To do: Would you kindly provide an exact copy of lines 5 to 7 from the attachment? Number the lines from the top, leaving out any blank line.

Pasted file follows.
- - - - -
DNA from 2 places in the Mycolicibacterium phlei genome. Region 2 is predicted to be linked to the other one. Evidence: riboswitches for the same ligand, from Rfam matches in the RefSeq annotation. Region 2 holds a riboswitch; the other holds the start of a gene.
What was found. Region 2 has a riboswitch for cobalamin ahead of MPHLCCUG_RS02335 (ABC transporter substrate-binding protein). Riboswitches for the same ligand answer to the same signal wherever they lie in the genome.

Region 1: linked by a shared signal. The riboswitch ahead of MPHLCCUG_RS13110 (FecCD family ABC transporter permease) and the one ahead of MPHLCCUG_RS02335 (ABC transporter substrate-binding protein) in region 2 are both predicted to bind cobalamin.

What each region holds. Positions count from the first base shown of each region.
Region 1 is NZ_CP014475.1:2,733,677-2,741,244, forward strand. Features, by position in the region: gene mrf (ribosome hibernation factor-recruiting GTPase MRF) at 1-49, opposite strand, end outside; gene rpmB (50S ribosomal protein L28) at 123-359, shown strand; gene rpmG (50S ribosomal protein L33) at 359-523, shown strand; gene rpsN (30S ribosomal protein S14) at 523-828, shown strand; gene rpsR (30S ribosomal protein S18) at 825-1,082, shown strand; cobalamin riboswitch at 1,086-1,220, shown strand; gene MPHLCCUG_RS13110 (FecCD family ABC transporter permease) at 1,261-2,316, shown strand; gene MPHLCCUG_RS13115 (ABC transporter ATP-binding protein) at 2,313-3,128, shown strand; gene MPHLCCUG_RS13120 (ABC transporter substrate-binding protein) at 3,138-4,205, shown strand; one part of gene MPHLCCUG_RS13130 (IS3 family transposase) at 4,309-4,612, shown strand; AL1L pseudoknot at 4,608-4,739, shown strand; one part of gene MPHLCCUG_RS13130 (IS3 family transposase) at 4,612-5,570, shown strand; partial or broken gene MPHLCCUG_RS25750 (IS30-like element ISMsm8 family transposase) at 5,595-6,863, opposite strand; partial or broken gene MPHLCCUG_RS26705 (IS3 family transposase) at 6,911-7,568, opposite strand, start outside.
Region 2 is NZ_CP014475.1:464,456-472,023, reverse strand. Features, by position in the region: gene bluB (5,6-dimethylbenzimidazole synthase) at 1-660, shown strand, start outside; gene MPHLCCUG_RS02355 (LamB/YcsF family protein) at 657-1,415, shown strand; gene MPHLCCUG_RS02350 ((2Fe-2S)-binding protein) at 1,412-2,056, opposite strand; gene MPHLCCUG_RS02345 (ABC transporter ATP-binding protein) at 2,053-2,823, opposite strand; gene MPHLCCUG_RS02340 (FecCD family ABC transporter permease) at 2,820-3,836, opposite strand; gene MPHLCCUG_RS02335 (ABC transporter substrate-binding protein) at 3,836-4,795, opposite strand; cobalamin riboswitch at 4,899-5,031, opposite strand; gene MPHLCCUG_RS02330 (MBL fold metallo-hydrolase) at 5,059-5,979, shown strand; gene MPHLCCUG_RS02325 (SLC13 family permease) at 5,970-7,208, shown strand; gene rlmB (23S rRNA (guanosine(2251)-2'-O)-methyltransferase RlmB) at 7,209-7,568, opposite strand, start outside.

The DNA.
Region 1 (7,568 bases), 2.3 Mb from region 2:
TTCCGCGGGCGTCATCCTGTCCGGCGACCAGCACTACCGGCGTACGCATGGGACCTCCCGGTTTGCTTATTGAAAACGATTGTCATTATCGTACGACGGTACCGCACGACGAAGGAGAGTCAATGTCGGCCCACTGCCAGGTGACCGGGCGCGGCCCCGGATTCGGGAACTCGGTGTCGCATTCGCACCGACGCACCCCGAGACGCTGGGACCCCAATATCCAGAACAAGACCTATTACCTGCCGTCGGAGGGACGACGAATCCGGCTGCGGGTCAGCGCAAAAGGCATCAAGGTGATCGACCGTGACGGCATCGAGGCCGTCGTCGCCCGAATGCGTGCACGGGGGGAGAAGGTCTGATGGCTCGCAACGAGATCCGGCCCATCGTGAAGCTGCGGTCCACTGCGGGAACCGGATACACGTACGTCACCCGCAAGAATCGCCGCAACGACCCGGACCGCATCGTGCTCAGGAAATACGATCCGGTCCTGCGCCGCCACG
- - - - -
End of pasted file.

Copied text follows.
Region 1 is NZ_CP014475.1:2,733,677-2,741,244, forward strand. Features, by position in the region: gene mrf (ribosome hibernation factor-recruiting GTPase MRF) at 1-49, opposite strand, end outside; gene rpmB (50S ribosomal protein L28) at 123-359, shown strand; gene rpmG (50S ribosomal protein L33) at 359-523, shown strand; gene rpsN (30S ribosomal protein S14) at 523-828, shown strand; gene rpsR (30S ribosomal protein S18) at 825-1,082, shown strand; cobalamin riboswitch at 1,086-1,220, shown strand; gene MPHLCCUG_RS13110 (FecCD family ABC transporter permease) at 1,261-2,316, shown strand; gene MPHLCCUG_RS13115 (ABC transporter ATP-binding protein) at 2,313-3,128, shown strand; gene MPHLCCUG_RS13120 (ABC transporter substrate-binding protein) at 3,138-4,205, shown strand; one part of gene MPHLCCUG_RS13130 (IS3 family transposase) at 4,309-4,612, shown strand; AL1L pseudoknot at 4,608-4,739, shown strand; one part of gene MPHLCCUG_RS13130 (IS3 family transposase) at 4,612-5,570, shown strand; partial or broken gene MPHLCCUG_RS25750 (IS30-like element ISMsm8 family transposase) at 5,595-6,863, opposite strand; partial or broken gene MPHLCCUG_RS26705 (IS3 family transposase) at 6,911-7,568, opposite strand, start outside.
Region 2 is NZ_CP014475.1:464,456-472,023, reverse strand. Features, by position in the region: gene bluB (5,6-dimethylbenzimidazole synthase) at 1-660, shown strand, start outside; gene MPHLCCUG_RS02355 (LamB/YcsF family protein) at 657-1,415, shown strand; gene MPHLCCUG_RS02350 ((2Fe-2S)-binding protein) at 1,412-2,056, opposite strand; gene MPHLCCUG_RS02345 (ABC transporter ATP-binding protein) at 2,053-2,823, opposite strand; gene MPHLCCUG_RS02340 (FecCD family ABC transporter permease) at 2,820-3,836, opposite strand; gene MPHLCCUG_RS02335 (ABC transporter substrate-binding protein) at 3,836-4,795, opposite strand; cobalamin riboswitch at 4,899-5,031, opposite strand; gene MPHLCCUG_RS02330 (MBL fold metallo-hydrolase) at 5,059-5,979, shown strand; gene MPHLCCUG_RS02325 (SLC13 family permease) at 5,970-7,208, shown strand; gene rlmB (23S rRNA (guanosine(2251)-2'-O)-methyltransferase RlmB) at 7,209-7,568, opposite strand, start outside.

The DNA.